Car bomb in Mogadishu leaves 6 dead, many wounded

Somalis look at the wreckage after a suicide car bomb attack in Mogadishu, Somalia on Wednesday. (AP)
Updated 23 May 2019

Car bomb in Mogadishu leaves 6 dead, many wounded

  • Al-Shabab militants have been fighting for over a decade to topple the government

MOGADISHU: A car bomb exploded at a checkpoint near the presidential palace in the Somalian capital Mogadishu on Wednesday, killing at least six people and wounding 12 others, a Somalia police spokesman said.

The deadly incident occurred as soldiers were conducting security checks on vehicles on the main road.

Capt. Mohamed Hussein said most of the casualties are soldiers and more than 13 people were injured.

The bombing was claimed by Somalia’s Al-Shabab militant group, which said in a statement it had targeted a convoy escorting government officials and lawmakers heading to the presidential palace.

“A car bomb blast struck at a checkpoint near Daljirka, there are some casualties including members of the security forces,” said security official Abdukadir Ahmed after the attack in the south of the city.

Abdikadir Abdirahman, director of Aamin ambulance service earlier told AFP two people were killed and 12 others wounded in the blast.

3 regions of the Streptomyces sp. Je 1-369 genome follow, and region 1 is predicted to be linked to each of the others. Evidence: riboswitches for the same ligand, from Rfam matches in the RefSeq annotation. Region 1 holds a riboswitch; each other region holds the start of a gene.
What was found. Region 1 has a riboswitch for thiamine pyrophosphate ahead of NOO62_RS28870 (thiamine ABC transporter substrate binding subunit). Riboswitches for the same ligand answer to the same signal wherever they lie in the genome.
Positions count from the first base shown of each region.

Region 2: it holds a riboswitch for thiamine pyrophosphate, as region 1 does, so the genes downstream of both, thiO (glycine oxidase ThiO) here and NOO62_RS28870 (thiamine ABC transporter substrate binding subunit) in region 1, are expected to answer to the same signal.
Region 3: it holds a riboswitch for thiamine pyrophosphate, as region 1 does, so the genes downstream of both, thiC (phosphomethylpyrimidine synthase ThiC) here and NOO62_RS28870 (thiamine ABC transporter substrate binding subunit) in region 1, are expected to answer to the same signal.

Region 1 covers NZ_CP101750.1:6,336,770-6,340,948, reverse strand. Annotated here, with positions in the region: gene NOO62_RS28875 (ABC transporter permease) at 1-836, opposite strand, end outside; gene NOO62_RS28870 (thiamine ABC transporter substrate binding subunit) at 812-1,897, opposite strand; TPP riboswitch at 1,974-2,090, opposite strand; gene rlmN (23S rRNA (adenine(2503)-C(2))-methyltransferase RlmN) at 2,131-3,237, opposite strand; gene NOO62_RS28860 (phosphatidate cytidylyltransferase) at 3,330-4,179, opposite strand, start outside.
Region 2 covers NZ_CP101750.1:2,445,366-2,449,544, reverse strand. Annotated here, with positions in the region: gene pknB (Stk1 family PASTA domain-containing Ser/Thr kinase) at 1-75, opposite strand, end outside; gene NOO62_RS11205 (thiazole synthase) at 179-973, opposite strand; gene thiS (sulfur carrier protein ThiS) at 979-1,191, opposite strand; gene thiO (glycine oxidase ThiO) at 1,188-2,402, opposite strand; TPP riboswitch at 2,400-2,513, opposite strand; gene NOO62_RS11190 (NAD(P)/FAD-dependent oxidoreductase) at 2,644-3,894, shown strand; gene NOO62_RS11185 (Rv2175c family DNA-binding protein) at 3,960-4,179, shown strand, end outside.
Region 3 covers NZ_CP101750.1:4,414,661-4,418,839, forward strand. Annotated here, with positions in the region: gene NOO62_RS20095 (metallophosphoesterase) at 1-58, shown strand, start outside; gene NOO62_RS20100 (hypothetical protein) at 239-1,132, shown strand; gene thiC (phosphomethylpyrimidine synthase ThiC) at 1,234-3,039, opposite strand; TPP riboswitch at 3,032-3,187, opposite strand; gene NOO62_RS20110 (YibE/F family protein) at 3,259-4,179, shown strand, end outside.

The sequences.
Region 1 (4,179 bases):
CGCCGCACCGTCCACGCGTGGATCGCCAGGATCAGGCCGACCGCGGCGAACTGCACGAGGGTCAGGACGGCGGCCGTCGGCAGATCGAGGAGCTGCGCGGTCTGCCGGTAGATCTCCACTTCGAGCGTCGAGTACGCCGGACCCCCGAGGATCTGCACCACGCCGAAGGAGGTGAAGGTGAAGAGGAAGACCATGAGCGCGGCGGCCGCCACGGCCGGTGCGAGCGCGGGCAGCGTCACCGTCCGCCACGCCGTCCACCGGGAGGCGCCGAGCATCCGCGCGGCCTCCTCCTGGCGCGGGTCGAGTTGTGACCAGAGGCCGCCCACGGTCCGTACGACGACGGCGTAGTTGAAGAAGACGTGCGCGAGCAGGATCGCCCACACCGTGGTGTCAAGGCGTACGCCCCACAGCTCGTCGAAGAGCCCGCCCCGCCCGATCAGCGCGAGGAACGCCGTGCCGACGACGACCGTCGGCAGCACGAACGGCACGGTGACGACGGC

FASTFACT

The bombing was claimed by Somalia’s Al-Shabab militant group, which said in a statement it had targeted a convoy escorting government officials and lawmakers heading to the presidential palace.

Other witnesses said they had seen three killed.

“I saw the bodies of three people among them a military woman,” said witness Mohamed Saney.

“Several vehicles were destroyed in the blast and ambulances rushed to the scene to collect wounded people.”

Al-Shabab militants have been fighting for more than a decade to topple the government. 

Al-Shabab frequently carries out bomb blasts in the capital near the presidential compound and at hotels frequented by government officials and foreigners.They fled positions they once held in Mogadishu in 2011, and have since lost many of their strongholds.

But they retain control of large rural swathes of the country, and continue to wage a guerrilla war against the authorities.


Myanmar’s Aung San Suu Kyi: No proof of ‘genocidal intent’ in Rohingya case

Updated 53 min 3 sec ago

Myanmar’s Aung San Suu Kyi: No proof of ‘genocidal intent’ in Rohingya case

  • Aung San Suu Kyi said ‘it cannot be ruled out that disproportionate force was used by the military’

THE HAGUE: Myanmar’s civilian leader Aung San Suu Kyi told the UN’s top court on Wednesday there was no proof of “genocidal intent” behind her country’s military campaign against Rohingya Muslims.
Suu Kyi said “it cannot be ruled out that disproportionate force was used by the military” but insisted that “surely under the circumstances genocidal intent cannot be the only hypothesis.”